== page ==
31/01/2018 - 06:42

St George drills deeper in search of alluring nickel conductor

31/01/2018 - 06:42


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New geophysical work by St George Mining at its East Laverton project suggests the Windsor X3 conductor could represent a deeper, larger nickel target than previously modelled which prompted an immediate second drill hole. An electromagnetic survey down the first hole at Windsor X3 suggested a conductor about twice the previous size was lurking further down.

St George drills deeper in search of alluring nickel conductor

St George Mining is drilling a second diamond drill hole into the exciting Windsor X3 conductor at its 100%-owned East Laverton project after new modelling work suggested potential for nickel sulphides at greater depths.

The company’s first drill hole at Windsor X3 targeted a conductor at a downhole depth of 275 metres, however a downhole electromagnetic survey suggested the conductor was still below the bottom-hole depth of 340 metres.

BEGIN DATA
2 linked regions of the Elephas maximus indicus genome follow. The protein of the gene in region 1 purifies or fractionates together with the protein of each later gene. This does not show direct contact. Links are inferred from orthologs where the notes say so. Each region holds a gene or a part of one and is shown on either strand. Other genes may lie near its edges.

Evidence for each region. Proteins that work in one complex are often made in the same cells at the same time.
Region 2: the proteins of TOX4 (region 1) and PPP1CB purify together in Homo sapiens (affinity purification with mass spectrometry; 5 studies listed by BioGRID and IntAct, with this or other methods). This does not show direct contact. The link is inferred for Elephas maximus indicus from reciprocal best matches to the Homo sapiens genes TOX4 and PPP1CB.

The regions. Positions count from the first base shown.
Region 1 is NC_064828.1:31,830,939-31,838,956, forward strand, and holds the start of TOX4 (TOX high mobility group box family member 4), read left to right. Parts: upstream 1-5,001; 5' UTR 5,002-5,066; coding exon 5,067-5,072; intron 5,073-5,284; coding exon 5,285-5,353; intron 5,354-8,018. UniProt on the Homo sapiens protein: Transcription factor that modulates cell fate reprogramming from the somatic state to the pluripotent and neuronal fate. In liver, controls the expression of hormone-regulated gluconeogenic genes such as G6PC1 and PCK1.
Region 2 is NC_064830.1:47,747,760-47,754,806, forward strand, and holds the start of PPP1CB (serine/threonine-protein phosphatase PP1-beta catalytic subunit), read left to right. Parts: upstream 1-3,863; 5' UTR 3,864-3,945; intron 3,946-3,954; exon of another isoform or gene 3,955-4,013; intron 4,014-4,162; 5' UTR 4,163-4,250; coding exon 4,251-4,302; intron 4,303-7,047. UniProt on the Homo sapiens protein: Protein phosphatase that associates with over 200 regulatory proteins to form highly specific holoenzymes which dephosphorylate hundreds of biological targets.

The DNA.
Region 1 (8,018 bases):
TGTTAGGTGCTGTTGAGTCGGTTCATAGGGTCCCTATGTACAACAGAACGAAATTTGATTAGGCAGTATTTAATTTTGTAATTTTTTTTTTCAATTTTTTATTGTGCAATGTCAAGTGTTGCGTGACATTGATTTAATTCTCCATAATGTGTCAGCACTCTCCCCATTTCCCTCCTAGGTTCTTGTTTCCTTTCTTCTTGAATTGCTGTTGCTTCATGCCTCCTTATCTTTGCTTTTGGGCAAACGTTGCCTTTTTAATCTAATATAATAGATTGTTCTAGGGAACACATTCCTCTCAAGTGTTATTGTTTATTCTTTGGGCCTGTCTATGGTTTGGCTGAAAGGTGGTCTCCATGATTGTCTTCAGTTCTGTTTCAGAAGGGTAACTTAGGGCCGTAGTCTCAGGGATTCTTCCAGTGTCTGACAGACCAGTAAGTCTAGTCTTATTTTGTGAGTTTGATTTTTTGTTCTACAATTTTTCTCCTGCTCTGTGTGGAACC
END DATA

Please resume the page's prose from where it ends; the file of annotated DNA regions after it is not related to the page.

Modelling of the latest down-hole survey results indicates a bedrock conductor about 160 metres further down. While the target has deepened, the new modelling suggests it is around twice the size of the originally modelled conductor at 600 metres x 225 metres.

The first hole at Windsor X3 intersected a number of ultramafic sequences, which are host rocks to magmatic nickel sulphides and provided more encouragement for drilling of a deeper target.

St George Mining Executive Chairman, John Prineas, said: “Our systematic exploration at Windsor is continuing to provide high priority targets for nickel sulphide mineralisation.

“The DHEM survey data has allowed for more definitive modelling of the Windsor X3 conductor and we are pleased to be able to immediately commence a further drill hole to test this large and exciting target.”

The Windsor X3 target is a high priority for St George because it is coincident with a magnetic feature and the edge of gravity feature. The conductor is also nearby magmatic nickel sulphide mineralisation intersected by previous drilling at Windsor, which included 30 metres at 0.31% nickel.


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